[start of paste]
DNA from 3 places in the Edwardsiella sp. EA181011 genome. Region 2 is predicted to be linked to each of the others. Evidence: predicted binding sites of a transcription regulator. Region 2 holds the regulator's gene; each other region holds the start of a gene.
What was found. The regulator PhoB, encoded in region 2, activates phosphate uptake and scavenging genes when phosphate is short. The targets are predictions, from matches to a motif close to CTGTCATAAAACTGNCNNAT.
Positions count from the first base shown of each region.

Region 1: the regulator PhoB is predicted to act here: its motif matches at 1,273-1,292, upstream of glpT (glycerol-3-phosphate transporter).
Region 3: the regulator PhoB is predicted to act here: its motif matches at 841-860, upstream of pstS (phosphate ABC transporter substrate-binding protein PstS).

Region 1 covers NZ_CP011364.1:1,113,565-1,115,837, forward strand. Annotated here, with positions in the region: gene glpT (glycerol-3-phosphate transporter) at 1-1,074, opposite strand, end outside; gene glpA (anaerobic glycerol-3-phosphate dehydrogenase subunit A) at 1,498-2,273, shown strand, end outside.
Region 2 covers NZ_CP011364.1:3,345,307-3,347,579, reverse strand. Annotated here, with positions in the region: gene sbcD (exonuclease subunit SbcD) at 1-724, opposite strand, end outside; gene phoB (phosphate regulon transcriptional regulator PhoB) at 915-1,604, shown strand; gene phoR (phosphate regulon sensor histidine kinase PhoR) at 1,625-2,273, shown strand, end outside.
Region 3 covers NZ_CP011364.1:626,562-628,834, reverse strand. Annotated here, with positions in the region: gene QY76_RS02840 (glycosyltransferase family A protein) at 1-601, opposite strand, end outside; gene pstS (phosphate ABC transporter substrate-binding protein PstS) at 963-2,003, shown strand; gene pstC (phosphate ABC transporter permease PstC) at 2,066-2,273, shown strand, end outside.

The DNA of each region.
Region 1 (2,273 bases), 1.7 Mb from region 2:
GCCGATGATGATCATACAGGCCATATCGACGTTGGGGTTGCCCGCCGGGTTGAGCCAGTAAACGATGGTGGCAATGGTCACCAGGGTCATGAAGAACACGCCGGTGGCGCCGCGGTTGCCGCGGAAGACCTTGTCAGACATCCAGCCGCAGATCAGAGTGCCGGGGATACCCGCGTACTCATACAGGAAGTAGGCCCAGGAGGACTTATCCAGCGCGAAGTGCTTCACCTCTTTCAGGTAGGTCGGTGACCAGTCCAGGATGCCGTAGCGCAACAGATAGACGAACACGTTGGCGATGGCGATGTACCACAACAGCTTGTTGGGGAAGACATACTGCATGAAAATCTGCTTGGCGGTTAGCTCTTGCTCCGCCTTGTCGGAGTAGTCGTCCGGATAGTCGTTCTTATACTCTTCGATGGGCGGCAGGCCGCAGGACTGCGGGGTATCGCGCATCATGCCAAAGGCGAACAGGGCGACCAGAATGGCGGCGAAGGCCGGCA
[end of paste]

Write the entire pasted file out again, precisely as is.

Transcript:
DNA from 3 places in the Edwardsiella sp. EA181011 genome. Region 2 is predicted to be linked to each of the others. Evidence: predicted binding sites of a transcription regulator. Region 2 holds the regulator's gene; each other region holds the start of a gene.
What was found. The regulator PhoB, encoded in region 2, activates phosphate uptake and scavenging genes when phosphate is short. The targets are predictions, from matches to a motif close to CTGTCATAAAACTGNCNNAT.
Positions count from the first base shown of each region.

Region 1: the regulator PhoB is predicted to act here: its motif matches at 1,273-1,292, upstream of glpT (glycerol-3-phosphate transporter).
Region 3: the regulator PhoB is predicted to act here: its motif matches at 841-860, upstream of pstS (phosphate ABC transporter substrate-binding protein PstS).

Region 1 covers NZ_CP011364.1:1,113,565-1,115,837, forward strand. Annotated here, with positions in the region: gene glpT (glycerol-3-phosphate transporter) at 1-1,074, opposite strand, end outside; gene glpA (anaerobic glycerol-3-phosphate dehydrogenase subunit A) at 1,498-2,273, shown strand, end outside.
Region 2 covers NZ_CP011364.1:3,345,307-3,347,579, reverse strand. Annotated here, with positions in the region: gene sbcD (exonuclease subunit SbcD) at 1-724, opposite strand, end outside; gene phoB (phosphate regulon transcriptional regulator PhoB) at 915-1,604, shown strand; gene phoR (phosphate regulon sensor histidine kinase PhoR) at 1,625-2,273, shown strand, end outside.
Region 3 covers NZ_CP011364.1:626,562-628,834, reverse strand. Annotated here, with positions in the region: gene QY76_RS02840 (glycosyltransferase family A protein) at 1-601, opposite strand, end outside; gene pstS (phosphate ABC transporter substrate-binding protein PstS) at 963-2,003, shown strand; gene pstC (phosphate ABC transporter permease PstC) at 2,066-2,273, shown strand, end outside.

The DNA of each region.
Region 1 (2,273 bases), 1.7 Mb from region 2:
GCCGATGATGATCATACAGGCCATATCGACGTTGGGGTTGCCCGCCGGGTTGAGCCAGTAAACGATGGTGGCAATGGTCACCAGGGTCATGAAGAACACGCCGGTGGCGCCGCGGTTGCCGCGGAAGACCTTGTCAGACATCCAGCCGCAGATCAGAGTGCCGGGGATACCCGCGTACTCATACAGGAAGTAGGCCCAGGAGGACTTATCCAGCGCGAAGTGCTTCACCTCTTTCAGGTAGGTCGGTGACCAGTCCAGGATGCCGTAGCGCAACAGATAGACGAACACGTTGGCGATGGCGATGTACCACAACAGCTTGTTGGGGAAGACATACTGCATGAAAATCTGCTTGGCGGTTAGCTCTTGCTCCGCCTTGTCGGAGTAGTCGTCCGGATAGTCGTTCTTATACTCTTCGATGGGCGGCAGGCCGCAGGACTGCGGGGTATCGCGCATCATGCCAAAGGCGAACAGGGCGACCAGAATGGCGGCGAAGGCCGGCA